Who is Jonathan Petley?

I’ve spent four decades experimenting, failing, and dreaming. All with one goal in mind—finding a home for my creativity. For decades, I developed and explored everything from painting and cartooning, to writing full length novels and illustrating childrens’ picture books, in an effort to find a balance between career and creativity. I’m dyslexic and ADHD—a combination that’s blessed me with a fiercely creative mind, but has also made my relentless pursuit of balance a mind numbing and difficult path to navigate.

I did what any frustrated, overly creative, neurodiverse soul would do in my situation—I learned to become an orthodontic lab technician. (I’ll spare you that part of the story) The labratory job helped pay the bills for twenty four years as I continued feeding and honing my creative skills, during evenings and on weekends. The lab eventually became a destructive and draining force in my life. As I gained more confidence and experience, I ultimately found myself with less and less creative energy at the end of each day. Finally, in march of 2024, I made the right choice, and I resigned from my decades long career. I never looked back.

I’m a self taught artist. My skills are nurtured through years of practice, failure, and the ongoing support of a diverse professional community—resulting in a robust, eclectic, and highly adaptive skillset I’m very proud of. Surface pattern design is without a doubt my favorite discipline in all my years of art practice. Patterns came to me in an unexpected and serendipitous way, while I was researching a completely unrelated topic (something like page layouts in adobe indesign) There it was, a random video about pattern design, something completely new to me, and yet, it had a familiarity that was incredibly inviting to my neurodivergent mind. But not just that—I saw so many additional upsides. It had practical and commercial applications, unbelievable room for style and diversity, and an obvious, and nearly limitless market—because people buy patterns—a lot. I found the path I’d been seeking, and I invested my hard earned money and much of my free time into learning everything I could about my new favorite medium in the world. I’m so glad I did. 

I live in Richmond, Virginia, a mile from the James River, with my two Dachshunds and beautiful, highly intelligent wife, where I’m starting my new exciting venture into patterned apparel. I’m still pattern obsessed, and I I’d love to design you your next pattern.

  • Wide variety of styles
  • Vast experience
  • Professional workflow
  • Communication
  • Creative passion
  • Out of the box thinking

With over thirty years of experience in a wide variety of art and design disciplines, I now have an extensive understanding of color, composition, style, and movement, accompanied by a diverse out-of-the-box approach. I’m motivated to impress and to grow as a designer. I believe patterns are a beautiful and practical way to put more good into the world. Cheers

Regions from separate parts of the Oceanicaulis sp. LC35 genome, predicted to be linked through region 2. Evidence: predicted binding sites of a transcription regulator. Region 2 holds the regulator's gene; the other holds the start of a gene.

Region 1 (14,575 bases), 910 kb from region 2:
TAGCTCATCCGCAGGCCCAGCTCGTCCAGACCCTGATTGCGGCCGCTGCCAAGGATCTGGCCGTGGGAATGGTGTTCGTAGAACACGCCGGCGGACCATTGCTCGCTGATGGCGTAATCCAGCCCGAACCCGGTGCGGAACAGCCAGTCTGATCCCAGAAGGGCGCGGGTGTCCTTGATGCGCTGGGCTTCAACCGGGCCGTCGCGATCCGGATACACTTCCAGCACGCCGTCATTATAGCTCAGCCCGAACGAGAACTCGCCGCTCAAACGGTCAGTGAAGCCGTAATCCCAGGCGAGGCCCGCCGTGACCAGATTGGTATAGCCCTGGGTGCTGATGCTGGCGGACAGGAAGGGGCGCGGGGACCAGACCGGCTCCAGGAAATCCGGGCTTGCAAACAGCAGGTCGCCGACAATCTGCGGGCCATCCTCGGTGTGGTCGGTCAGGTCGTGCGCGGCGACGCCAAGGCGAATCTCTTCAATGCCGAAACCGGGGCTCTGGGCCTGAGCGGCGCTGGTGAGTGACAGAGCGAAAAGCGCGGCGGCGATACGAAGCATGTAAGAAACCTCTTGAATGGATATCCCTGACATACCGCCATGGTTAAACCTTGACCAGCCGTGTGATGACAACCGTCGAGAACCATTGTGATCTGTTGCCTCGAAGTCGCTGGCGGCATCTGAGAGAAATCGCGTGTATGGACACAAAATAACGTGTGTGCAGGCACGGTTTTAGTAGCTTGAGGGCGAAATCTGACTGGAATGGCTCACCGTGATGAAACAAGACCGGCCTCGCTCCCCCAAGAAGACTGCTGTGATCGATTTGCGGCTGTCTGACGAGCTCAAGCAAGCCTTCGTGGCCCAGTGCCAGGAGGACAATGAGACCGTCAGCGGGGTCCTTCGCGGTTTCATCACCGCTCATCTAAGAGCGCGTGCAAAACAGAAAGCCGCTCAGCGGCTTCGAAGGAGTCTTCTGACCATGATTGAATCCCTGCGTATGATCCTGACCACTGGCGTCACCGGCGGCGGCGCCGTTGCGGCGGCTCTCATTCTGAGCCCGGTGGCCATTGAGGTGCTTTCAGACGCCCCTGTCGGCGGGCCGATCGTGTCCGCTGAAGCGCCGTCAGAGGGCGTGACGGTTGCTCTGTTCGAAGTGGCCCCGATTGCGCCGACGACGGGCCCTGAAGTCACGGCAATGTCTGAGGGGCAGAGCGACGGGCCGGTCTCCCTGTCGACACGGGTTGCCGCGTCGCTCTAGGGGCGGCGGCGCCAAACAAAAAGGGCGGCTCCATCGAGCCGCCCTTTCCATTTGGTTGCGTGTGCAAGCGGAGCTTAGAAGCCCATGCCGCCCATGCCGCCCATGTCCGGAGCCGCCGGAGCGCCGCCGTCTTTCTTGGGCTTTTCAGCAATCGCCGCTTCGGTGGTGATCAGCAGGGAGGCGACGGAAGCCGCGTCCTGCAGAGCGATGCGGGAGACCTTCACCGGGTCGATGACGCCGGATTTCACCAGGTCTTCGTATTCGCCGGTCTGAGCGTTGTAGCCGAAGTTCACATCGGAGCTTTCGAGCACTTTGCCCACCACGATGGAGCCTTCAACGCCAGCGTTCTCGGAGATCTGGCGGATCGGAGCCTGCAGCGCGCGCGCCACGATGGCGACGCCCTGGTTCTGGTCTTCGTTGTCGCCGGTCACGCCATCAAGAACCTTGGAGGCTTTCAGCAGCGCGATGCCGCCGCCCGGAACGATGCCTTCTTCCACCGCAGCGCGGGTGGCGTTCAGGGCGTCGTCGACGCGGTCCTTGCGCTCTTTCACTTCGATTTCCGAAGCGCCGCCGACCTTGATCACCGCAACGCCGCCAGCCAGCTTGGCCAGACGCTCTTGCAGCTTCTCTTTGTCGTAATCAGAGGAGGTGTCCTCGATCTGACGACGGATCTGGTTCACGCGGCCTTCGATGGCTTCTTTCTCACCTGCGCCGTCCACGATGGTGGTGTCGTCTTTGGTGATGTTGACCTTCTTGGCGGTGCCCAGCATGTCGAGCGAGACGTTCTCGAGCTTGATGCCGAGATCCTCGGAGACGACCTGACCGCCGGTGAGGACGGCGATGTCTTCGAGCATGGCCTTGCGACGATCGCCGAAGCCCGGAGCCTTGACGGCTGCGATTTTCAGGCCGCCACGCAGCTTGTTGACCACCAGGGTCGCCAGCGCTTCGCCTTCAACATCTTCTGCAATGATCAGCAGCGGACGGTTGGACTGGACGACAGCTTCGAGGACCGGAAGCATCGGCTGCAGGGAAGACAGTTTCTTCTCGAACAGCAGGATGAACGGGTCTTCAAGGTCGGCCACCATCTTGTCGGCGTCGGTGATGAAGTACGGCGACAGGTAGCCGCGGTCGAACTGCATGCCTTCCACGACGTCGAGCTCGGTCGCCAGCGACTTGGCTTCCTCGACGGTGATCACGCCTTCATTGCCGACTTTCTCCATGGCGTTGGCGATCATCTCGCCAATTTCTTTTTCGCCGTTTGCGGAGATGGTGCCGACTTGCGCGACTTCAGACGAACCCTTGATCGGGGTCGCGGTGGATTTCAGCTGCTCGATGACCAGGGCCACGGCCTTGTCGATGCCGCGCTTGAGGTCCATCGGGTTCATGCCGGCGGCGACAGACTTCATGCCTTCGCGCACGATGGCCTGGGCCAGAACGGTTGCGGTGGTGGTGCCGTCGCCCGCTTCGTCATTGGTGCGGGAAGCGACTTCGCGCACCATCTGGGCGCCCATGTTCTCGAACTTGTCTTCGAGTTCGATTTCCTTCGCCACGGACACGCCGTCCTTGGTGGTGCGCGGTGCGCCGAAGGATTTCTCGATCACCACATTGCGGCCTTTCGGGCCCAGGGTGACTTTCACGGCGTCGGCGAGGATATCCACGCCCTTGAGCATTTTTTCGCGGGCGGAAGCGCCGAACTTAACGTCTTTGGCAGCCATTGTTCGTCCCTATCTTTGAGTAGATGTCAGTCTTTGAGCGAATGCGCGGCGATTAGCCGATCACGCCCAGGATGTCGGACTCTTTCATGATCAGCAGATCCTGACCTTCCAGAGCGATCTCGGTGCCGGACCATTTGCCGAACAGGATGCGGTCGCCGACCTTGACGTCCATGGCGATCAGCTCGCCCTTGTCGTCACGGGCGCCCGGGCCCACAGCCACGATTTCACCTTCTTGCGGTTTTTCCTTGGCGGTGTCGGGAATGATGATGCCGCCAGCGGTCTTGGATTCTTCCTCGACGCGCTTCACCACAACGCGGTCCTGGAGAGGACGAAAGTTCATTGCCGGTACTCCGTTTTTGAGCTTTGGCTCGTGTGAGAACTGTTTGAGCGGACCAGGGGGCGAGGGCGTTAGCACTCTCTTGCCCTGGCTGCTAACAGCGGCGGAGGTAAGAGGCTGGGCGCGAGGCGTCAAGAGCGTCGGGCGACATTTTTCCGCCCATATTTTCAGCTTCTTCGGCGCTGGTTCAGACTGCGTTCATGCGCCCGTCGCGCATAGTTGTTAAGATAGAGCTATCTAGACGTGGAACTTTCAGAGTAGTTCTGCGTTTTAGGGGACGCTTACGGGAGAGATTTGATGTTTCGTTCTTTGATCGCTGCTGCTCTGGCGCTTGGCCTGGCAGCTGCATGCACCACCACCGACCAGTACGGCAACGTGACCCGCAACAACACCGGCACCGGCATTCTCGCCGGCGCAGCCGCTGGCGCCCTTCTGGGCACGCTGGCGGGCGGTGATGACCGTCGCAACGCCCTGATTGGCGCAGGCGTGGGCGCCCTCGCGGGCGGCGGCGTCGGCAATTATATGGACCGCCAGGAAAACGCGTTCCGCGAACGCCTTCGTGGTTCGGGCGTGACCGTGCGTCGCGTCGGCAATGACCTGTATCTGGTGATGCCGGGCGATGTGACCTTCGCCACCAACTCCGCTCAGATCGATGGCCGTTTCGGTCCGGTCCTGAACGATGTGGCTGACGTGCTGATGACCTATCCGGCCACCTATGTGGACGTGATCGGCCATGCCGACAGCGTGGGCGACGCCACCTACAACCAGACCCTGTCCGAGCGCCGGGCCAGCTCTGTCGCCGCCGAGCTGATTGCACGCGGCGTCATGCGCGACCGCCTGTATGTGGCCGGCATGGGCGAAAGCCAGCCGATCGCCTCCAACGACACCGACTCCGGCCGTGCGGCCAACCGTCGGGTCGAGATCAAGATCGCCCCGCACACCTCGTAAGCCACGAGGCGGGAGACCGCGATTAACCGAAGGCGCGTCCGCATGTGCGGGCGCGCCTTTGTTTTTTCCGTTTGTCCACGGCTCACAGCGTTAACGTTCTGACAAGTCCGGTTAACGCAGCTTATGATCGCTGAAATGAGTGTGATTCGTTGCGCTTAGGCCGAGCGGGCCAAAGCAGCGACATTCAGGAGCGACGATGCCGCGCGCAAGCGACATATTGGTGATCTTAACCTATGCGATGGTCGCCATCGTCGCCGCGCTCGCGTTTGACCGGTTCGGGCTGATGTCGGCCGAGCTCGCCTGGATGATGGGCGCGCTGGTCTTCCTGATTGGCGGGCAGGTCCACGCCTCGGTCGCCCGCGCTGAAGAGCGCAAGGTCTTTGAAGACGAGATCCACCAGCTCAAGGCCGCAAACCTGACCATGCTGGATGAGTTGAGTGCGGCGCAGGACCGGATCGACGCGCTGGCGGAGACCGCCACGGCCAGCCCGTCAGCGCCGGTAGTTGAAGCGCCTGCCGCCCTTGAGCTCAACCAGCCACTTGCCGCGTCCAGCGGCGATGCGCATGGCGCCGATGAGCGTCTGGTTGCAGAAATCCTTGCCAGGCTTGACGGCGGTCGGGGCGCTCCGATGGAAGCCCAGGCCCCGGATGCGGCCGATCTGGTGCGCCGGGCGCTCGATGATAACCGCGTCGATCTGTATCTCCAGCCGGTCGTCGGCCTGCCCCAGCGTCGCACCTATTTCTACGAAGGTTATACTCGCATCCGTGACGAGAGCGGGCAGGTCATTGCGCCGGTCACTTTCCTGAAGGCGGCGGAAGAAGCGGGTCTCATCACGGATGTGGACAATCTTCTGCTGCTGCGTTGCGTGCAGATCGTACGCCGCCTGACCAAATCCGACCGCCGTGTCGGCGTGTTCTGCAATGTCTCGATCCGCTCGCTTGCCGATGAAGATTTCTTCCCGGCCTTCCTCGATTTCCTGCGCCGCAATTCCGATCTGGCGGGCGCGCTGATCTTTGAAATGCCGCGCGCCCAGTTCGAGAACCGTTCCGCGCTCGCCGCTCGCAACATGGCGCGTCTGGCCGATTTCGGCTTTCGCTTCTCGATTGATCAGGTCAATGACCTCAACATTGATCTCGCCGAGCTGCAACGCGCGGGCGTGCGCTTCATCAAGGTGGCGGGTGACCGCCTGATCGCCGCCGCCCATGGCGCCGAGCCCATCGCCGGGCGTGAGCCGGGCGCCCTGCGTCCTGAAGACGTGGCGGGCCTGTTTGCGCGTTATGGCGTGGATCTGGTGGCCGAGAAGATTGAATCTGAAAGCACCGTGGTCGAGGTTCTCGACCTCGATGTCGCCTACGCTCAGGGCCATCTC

On Style

Style is a term that haunts many artists. Creative minds refuse to be tamed, categorized, or defined. After all, creativity should never be put into a box—right? Style is an unfair paradox. However, without any definition, art can often become invisible, unable to find a consistent voice, or a reliable audience. But, when we push closer to defining style, as we understand it, we find ourselves missing and craving the very freedom and exploration at the heart of creativity. 

So, what exactly is style, and how do we find a balance between creativity and the market we wish to attract? 

Style is the visual vocabulary, or the through-line in our work. It helps our artistic voice become more recognizable to an audience. And as that vocabulary becomes tighter and more consistent, so will they. Style is not innate, but rather a byproduct of time and practice. It’s about grace, patience, and sacrifice—consistently creating in a way that inspires us, while also allowing our work the time and space to align with our audience. 

If you’re anything like me, finding that balance between freedom and style might feel daunting at times, or damn near impossible. But, it doesn’t have to feel that way. Balance comes from community, discovery, exposure, and feedback. We have to explore different mediums and subjects, and be willing to share and discuss our work, regularly, and with an open and receptive mind—especially the fails. Think of it like language. As we grow in our communication skills, learning to speak, stumbling through words, and at times, putting our foot in our mouth, our vocabulary grows stronger. With time and persistent interaction, we also develop our own unique voice and syntax to be better understood, as we align our words with the people we wish most to communicate with. 

How do I define my own style?

My style is an evolution, and still a work in progress. And I’m okay with that. Presently, I see it as energetic, crisp, curious, and dynamic. It often pops, but not always, and usually evokes fun and imagination. My adhd and dyslexia both play a big role in my creative journey, and my neurodivergence is undoubtedly an integral part of my presentation and style. 

Don’t let style consume you. Focus on your work and your community. Style will slowly, but surely, follow. 

What does style mean to you?

Thanks for reading. I look forward to your community, and look forward to sharing with you in the months and years that follow.